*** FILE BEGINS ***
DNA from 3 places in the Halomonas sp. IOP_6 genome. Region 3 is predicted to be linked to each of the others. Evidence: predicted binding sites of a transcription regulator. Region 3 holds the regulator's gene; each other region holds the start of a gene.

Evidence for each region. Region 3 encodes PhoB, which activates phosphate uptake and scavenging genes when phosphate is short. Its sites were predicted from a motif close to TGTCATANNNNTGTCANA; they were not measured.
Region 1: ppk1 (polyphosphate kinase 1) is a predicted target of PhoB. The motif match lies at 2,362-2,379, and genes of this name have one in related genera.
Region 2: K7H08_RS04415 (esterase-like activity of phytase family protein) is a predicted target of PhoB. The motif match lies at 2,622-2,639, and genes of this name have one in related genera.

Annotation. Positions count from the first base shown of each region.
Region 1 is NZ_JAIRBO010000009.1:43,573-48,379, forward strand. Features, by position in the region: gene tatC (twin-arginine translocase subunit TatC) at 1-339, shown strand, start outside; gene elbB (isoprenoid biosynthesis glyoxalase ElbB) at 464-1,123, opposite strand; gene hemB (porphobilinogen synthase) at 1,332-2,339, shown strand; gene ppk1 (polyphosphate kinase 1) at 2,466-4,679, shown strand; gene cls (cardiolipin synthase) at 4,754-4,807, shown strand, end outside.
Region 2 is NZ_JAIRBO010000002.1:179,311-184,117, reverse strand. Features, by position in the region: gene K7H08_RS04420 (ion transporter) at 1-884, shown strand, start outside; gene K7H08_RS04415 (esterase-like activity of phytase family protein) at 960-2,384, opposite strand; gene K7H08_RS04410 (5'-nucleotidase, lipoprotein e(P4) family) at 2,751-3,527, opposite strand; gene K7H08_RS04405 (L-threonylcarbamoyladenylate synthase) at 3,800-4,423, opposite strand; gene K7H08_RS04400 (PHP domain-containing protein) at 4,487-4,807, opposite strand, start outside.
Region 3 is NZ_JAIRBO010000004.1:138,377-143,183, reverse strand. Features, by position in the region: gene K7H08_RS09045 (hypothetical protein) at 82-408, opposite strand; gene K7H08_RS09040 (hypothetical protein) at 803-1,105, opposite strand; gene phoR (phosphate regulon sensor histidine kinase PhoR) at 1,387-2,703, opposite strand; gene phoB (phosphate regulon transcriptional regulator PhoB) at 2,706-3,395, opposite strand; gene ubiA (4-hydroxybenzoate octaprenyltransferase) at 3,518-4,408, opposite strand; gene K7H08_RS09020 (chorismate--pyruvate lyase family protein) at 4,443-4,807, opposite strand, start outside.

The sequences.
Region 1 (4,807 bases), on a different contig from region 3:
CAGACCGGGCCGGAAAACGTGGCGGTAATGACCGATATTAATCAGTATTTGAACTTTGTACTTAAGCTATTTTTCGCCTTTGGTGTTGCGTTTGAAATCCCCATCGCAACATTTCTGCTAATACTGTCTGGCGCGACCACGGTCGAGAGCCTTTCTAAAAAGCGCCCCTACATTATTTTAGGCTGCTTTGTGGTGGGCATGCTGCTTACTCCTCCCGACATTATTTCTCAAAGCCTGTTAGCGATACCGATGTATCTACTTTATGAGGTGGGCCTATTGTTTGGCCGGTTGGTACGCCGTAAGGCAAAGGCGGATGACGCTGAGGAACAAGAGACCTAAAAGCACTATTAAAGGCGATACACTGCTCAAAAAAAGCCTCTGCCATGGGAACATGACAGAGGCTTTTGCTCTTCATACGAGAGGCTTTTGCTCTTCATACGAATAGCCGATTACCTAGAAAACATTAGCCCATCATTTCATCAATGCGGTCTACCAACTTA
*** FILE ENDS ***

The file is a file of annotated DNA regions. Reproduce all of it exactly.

DNA from 3 places in the Halomonas sp. IOP_6 genome. Region 3 is predicted to be linked to each of the others. Evidence: predicted binding sites of a transcription regulator. Region 3 holds the regulator's gene; each other region holds the start of a gene.

Evidence for each region. Region 3 encodes PhoB, which activates phosphate uptake and scavenging genes when phosphate is short. Its sites were predicted from a motif close to TGTCATANNNNTGTCANA; they were not measured.
Region 1: ppk1 (polyphosphate kinase 1) is a predicted target of PhoB. The motif match lies at 2,362-2,379, and genes of this name have one in related genera.
Region 2: K7H08_RS04415 (esterase-like activity of phytase family protein) is a predicted target of PhoB. The motif match lies at 2,622-2,639, and genes of this name have one in related genera.

Annotation. Positions count from the first base shown of each region.
Region 1 is NZ_JAIRBO010000009.1:43,573-48,379, forward strand. Features, by position in the region: gene tatC (twin-arginine translocase subunit TatC) at 1-339, shown strand, start outside; gene elbB (isoprenoid biosynthesis glyoxalase ElbB) at 464-1,123, opposite strand; gene hemB (porphobilinogen synthase) at 1,332-2,339, shown strand; gene ppk1 (polyphosphate kinase 1) at 2,466-4,679, shown strand; gene cls (cardiolipin synthase) at 4,754-4,807, shown strand, end outside.
Region 2 is NZ_JAIRBO010000002.1:179,311-184,117, reverse strand. Features, by position in the region: gene K7H08_RS04420 (ion transporter) at 1-884, shown strand, start outside; gene K7H08_RS04415 (esterase-like activity of phytase family protein) at 960-2,384, opposite strand; gene K7H08_RS04410 (5'-nucleotidase, lipoprotein e(P4) family) at 2,751-3,527, opposite strand; gene K7H08_RS04405 (L-threonylcarbamoyladenylate synthase) at 3,800-4,423, opposite strand; gene K7H08_RS04400 (PHP domain-containing protein) at 4,487-4,807, opposite strand, start outside.
Region 3 is NZ_JAIRBO010000004.1:138,377-143,183, reverse strand. Features, by position in the region: gene K7H08_RS09045 (hypothetical protein) at 82-408, opposite strand; gene K7H08_RS09040 (hypothetical protein) at 803-1,105, opposite strand; gene phoR (phosphate regulon sensor histidine kinase PhoR) at 1,387-2,703, opposite strand; gene phoB (phosphate regulon transcriptional regulator PhoB) at 2,706-3,395, opposite strand; gene ubiA (4-hydroxybenzoate octaprenyltransferase) at 3,518-4,408, opposite strand; gene K7H08_RS09020 (chorismate--pyruvate lyase family protein) at 4,443-4,807, opposite strand, start outside.

The sequences.
Region 1 (4,807 bases), on a different contig from region 3:
CAGACCGGGCCGGAAAACGTGGCGGTAATGACCGATATTAATCAGTATTTGAACTTTGTACTTAAGCTATTTTTCGCCTTTGGTGTTGCGTTTGAAATCCCCATCGCAACATTTCTGCTAATACTGTCTGGCGCGACCACGGTCGAGAGCCTTTCTAAAAAGCGCCCCTACATTATTTTAGGCTGCTTTGTGGTGGGCATGCTGCTTACTCCTCCCGACATTATTTCTCAAAGCCTGTTAGCGATACCGATGTATCTACTTTATGAGGTGGGCCTATTGTTTGGCCGGTTGGTACGCCGTAAGGCAAAGGCGGATGACGCTGAGGAACAAGAGACCTAAAAGCACTATTAAAGGCGATACACTGCTCAAAAAAAGCCTCTGCCATGGGAACATGACAGAGGCTTTTGCTCTTCATACGAGAGGCTTTTGCTCTTCATACGAATAGCCGATTACCTAGAAAACATTAGCCCATCATTTCATCAATGCGGTCTACCAACTTA